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sofiehem44

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Need help from experts!
Criteria are as follows:
A. sensitivity 0.1 uV.
B. ASK is received, (amplitude shift keying).
C. frequency: 15 MHz. (not to be used in USA).
D. type RS232 in TTL level.
When ASK is now used, carrier = 1, no carrier = 0.
I'm using Multisim 13 and have run into a wall.
So far not easy to solve.

It is more than a bit difficult to divine what kind of receiver you're talking about or the wall you have run into. What you have provided so far is not very helpful. Use your imagination and try to figure out what you might need to provide so that we can help you.

Connection ANT.enna, 0.1 uV.
NPN , BFS17P used in test.
Have tried with different circuit solutions.
I am absolutely not satisfied with the amplification of the circuit.
An expert could be an option to solve this problem.

It has a gain of over 50 - that's pretty good for an RF stage.

It may be better if you tune L2 to 15MHz and connect the collector to a tap on the coil, rather than the end?

No Antenna impedance ?
Looks like an infinite Q oscillator tank circuit.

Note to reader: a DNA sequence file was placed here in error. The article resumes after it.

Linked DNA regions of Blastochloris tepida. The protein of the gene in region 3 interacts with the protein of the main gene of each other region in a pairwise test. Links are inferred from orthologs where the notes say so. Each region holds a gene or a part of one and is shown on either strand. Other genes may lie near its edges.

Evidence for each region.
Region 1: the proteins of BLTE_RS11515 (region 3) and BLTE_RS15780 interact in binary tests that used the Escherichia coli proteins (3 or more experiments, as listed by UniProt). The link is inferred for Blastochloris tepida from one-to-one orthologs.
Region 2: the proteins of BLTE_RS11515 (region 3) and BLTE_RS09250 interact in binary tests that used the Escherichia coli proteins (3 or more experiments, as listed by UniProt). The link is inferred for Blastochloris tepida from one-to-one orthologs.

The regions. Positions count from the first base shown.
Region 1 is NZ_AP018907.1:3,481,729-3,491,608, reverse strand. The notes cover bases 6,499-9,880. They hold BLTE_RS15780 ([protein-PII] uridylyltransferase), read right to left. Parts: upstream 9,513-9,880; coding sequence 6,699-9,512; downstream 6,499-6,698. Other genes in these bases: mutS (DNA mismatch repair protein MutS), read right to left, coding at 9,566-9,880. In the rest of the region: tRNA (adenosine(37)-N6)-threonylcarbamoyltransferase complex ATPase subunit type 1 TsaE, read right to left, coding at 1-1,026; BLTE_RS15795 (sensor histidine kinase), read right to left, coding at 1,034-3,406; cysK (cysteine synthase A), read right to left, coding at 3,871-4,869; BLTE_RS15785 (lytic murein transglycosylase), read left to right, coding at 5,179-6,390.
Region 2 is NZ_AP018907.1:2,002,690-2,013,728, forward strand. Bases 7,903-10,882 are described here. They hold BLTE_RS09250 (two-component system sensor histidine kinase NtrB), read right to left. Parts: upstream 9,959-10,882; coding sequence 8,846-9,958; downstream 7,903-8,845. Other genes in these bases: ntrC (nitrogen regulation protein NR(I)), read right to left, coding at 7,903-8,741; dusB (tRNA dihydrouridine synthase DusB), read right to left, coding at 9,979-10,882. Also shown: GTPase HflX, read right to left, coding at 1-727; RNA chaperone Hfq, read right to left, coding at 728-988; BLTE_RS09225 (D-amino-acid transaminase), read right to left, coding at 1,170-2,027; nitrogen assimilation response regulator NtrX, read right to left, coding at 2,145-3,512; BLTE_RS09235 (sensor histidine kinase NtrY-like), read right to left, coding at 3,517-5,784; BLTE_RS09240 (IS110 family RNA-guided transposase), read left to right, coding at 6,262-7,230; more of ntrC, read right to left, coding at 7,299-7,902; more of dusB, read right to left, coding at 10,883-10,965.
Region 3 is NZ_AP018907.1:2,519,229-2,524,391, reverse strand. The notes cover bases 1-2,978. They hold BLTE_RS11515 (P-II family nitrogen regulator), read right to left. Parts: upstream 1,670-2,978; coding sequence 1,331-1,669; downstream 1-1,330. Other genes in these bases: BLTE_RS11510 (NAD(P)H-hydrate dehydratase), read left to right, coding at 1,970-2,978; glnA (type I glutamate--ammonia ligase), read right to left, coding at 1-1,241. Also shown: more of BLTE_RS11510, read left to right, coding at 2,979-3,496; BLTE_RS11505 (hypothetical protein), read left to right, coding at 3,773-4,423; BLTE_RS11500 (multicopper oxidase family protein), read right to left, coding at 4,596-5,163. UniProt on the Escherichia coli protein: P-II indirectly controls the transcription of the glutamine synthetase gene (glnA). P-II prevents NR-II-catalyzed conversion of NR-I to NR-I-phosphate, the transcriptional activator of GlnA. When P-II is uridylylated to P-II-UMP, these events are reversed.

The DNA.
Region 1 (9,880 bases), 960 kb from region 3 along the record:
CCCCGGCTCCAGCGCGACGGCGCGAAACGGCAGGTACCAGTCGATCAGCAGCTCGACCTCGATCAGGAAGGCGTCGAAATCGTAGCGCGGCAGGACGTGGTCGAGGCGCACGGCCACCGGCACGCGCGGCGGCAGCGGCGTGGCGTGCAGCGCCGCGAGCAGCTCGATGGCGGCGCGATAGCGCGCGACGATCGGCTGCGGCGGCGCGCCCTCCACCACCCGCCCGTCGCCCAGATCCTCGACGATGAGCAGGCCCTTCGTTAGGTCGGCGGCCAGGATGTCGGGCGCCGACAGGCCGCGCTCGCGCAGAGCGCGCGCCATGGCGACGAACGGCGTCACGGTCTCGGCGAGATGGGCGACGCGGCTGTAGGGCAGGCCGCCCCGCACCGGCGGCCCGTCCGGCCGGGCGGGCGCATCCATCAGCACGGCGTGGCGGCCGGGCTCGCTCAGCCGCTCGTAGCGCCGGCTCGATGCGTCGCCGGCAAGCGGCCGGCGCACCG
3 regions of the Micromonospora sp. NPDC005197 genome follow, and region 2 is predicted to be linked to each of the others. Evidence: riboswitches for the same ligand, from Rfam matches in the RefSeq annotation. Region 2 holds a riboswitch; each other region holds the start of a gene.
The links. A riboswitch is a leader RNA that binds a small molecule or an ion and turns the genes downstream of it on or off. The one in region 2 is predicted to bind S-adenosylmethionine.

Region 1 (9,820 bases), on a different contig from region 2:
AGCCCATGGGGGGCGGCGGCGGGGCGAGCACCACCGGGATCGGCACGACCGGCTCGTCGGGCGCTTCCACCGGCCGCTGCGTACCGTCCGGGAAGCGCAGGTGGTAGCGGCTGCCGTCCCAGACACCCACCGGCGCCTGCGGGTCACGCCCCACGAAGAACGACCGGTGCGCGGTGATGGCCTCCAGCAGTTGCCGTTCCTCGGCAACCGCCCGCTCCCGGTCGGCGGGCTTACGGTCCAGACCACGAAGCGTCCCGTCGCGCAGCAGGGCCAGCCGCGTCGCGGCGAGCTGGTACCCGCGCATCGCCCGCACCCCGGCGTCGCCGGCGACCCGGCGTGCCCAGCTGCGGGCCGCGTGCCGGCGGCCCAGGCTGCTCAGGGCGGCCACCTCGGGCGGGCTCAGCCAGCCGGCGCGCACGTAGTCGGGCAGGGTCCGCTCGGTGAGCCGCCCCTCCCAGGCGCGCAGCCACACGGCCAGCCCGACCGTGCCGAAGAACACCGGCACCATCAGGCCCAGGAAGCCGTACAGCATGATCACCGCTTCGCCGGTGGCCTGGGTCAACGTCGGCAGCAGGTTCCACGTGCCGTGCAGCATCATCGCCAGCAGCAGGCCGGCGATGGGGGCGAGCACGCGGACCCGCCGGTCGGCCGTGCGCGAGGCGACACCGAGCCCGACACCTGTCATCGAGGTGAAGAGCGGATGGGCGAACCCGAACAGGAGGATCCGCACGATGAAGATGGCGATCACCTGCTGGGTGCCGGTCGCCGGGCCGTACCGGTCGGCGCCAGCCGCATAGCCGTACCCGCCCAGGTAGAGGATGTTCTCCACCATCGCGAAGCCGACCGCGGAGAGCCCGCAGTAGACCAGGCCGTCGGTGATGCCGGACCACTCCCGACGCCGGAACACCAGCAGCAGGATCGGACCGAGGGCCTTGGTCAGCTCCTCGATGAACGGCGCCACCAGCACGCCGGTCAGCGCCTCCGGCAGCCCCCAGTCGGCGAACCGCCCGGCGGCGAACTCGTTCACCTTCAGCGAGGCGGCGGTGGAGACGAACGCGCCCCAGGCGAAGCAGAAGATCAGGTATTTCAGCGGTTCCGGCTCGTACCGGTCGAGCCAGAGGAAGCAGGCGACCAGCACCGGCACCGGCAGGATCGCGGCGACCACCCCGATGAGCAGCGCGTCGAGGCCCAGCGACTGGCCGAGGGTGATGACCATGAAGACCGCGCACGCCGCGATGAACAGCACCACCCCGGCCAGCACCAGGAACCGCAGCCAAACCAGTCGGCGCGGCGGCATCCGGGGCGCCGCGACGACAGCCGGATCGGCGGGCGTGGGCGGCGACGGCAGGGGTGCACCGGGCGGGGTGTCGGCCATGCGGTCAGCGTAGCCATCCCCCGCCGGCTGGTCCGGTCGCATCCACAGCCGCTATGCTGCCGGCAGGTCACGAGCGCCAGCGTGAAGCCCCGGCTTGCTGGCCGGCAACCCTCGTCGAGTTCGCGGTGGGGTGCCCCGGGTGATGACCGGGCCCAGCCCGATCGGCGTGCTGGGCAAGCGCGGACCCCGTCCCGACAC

It has a gain of over 50 - that's pretty good for an RF stage.

It may be better if you tune L2 to 15MHz and connect the collector to a tap on the coil, rather than the end?
I'm no expert, have tried my hand, not sure how simulation should be done with partitioned coils.

No Antenna impedance ?
Looks like an infinite Q oscillator tank circuit.
XF01 , has sine wave with 0.1 microvolt, see image/drawing above.

Make XF01 = 0
L2 is already tuned with C3,C4 to resonate @ 15 MHz.
See if it still oscillates in steady state. (Colpitt's Osc.)

L2 is already tuned with C3,C4 to resonate @ 15 MHz.
Without RF bypassing from the positive power to ground, it's not much of a tuned circuit.
It may work in simulation but not well in reality?

Make XF01 = 0
L2 is already tuned with C3,C4 to resonate @ 15 MHz.
See if it still oscillates in steady state. (Colpitt's Osc.)
Result:
V=0
V(p-p)=0 , I(p-p)=0
Freq=0

Without RF bypassing from the positive power to ground, it's not much of a tuned circuit.
It may work in simulation but not well in reality?
Without RF bypassing from the positive power to ground, it's not much of a tuned circuit.
It may work in simulation but not well in reality?
I actually don't know how big the sine wave should be before it will pass a bandpass filter.

I actually don't know how big the sine wave should be before it will pass a bandpass filter.